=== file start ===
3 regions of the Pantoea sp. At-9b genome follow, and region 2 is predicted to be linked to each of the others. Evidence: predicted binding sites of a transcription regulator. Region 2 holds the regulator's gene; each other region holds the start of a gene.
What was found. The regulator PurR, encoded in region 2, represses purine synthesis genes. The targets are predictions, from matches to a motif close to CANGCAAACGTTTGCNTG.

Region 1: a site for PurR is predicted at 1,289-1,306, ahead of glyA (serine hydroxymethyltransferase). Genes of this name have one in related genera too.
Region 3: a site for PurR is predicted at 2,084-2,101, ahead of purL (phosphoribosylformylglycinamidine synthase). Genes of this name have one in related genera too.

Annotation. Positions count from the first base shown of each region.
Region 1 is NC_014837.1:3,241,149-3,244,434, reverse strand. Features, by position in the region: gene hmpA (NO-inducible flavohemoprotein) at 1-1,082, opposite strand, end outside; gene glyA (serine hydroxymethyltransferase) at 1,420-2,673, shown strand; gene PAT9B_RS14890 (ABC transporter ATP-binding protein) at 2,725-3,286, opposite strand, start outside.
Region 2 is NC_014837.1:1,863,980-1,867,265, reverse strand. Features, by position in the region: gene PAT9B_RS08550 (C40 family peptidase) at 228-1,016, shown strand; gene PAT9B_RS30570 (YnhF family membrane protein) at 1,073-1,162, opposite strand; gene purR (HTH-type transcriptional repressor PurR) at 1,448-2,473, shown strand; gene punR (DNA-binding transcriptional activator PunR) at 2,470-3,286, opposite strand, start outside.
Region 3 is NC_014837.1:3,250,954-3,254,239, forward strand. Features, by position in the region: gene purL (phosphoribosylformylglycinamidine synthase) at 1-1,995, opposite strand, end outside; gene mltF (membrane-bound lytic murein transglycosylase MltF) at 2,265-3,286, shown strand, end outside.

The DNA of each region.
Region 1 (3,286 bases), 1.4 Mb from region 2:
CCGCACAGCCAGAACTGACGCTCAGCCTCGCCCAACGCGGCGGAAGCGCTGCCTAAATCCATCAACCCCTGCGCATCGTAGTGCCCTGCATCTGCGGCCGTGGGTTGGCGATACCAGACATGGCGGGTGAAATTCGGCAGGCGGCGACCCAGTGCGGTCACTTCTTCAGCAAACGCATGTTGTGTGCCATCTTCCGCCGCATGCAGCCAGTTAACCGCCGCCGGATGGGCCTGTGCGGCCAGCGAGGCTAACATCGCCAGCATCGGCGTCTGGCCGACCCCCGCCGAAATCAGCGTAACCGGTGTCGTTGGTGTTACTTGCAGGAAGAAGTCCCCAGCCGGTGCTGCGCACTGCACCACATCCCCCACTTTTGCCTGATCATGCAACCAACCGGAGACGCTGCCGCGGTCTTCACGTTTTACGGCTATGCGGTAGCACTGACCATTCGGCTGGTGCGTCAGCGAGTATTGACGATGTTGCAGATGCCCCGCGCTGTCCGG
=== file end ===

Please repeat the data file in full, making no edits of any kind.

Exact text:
3 regions of the Pantoea sp. At-9b genome follow, and region 2 is predicted to be linked to each of the others. Evidence: predicted binding sites of a transcription regulator. Region 2 holds the regulator's gene; each other region holds the start of a gene.
What was found. The regulator PurR, encoded in region 2, represses purine synthesis genes. The targets are predictions, from matches to a motif close to CANGCAAACGTTTGCNTG.

Region 1: a site for PurR is predicted at 1,289-1,306, ahead of glyA (serine hydroxymethyltransferase). Genes of this name have one in related genera too.
Region 3: a site for PurR is predicted at 2,084-2,101, ahead of purL (phosphoribosylformylglycinamidine synthase). Genes of this name have one in related genera too.

Annotation. Positions count from the first base shown of each region.
Region 1 is NC_014837.1:3,241,149-3,244,434, reverse strand. Features, by position in the region: gene hmpA (NO-inducible flavohemoprotein) at 1-1,082, opposite strand, end outside; gene glyA (serine hydroxymethyltransferase) at 1,420-2,673, shown strand; gene PAT9B_RS14890 (ABC transporter ATP-binding protein) at 2,725-3,286, opposite strand, start outside.
Region 2 is NC_014837.1:1,863,980-1,867,265, reverse strand. Features, by position in the region: gene PAT9B_RS08550 (C40 family peptidase) at 228-1,016, shown strand; gene PAT9B_RS30570 (YnhF family membrane protein) at 1,073-1,162, opposite strand; gene purR (HTH-type transcriptional repressor PurR) at 1,448-2,473, shown strand; gene punR (DNA-binding transcriptional activator PunR) at 2,470-3,286, opposite strand, start outside.
Region 3 is NC_014837.1:3,250,954-3,254,239, forward strand. Features, by position in the region: gene purL (phosphoribosylformylglycinamidine synthase) at 1-1,995, opposite strand, end outside; gene mltF (membrane-bound lytic murein transglycosylase MltF) at 2,265-3,286, shown strand, end outside.

The DNA of each region.
Region 1 (3,286 bases), 1.4 Mb from region 2:
CCGCACAGCCAGAACTGACGCTCAGCCTCGCCCAACGCGGCGGAAGCGCTGCCTAAATCCATCAACCCCTGCGCATCGTAGTGCCCTGCATCTGCGGCCGTGGGTTGGCGATACCAGACATGGCGGGTGAAATTCGGCAGGCGGCGACCCAGTGCGGTCACTTCTTCAGCAAACGCATGTTGTGTGCCATCTTCCGCCGCATGCAGCCAGTTAACCGCCGCCGGATGGGCCTGTGCGGCCAGCGAGGCTAACATCGCCAGCATCGGCGTCTGGCCGACCCCCGCCGAAATCAGCGTAACCGGTGTCGTTGGTGTTACTTGCAGGAAGAAGTCCCCAGCCGGTGCTGCGCACTGCACCACATCCCCCACTTTTGCCTGATCATGCAACCAACCGGAGACGCTGCCGCGGTCTTCACGTTTTACGGCTATGCGGTAGCACTGACCATTCGGCTGGTGCGTCAGCGAGTATTGACGATGTTGCAGATGCCCCGCGCTGTCCGG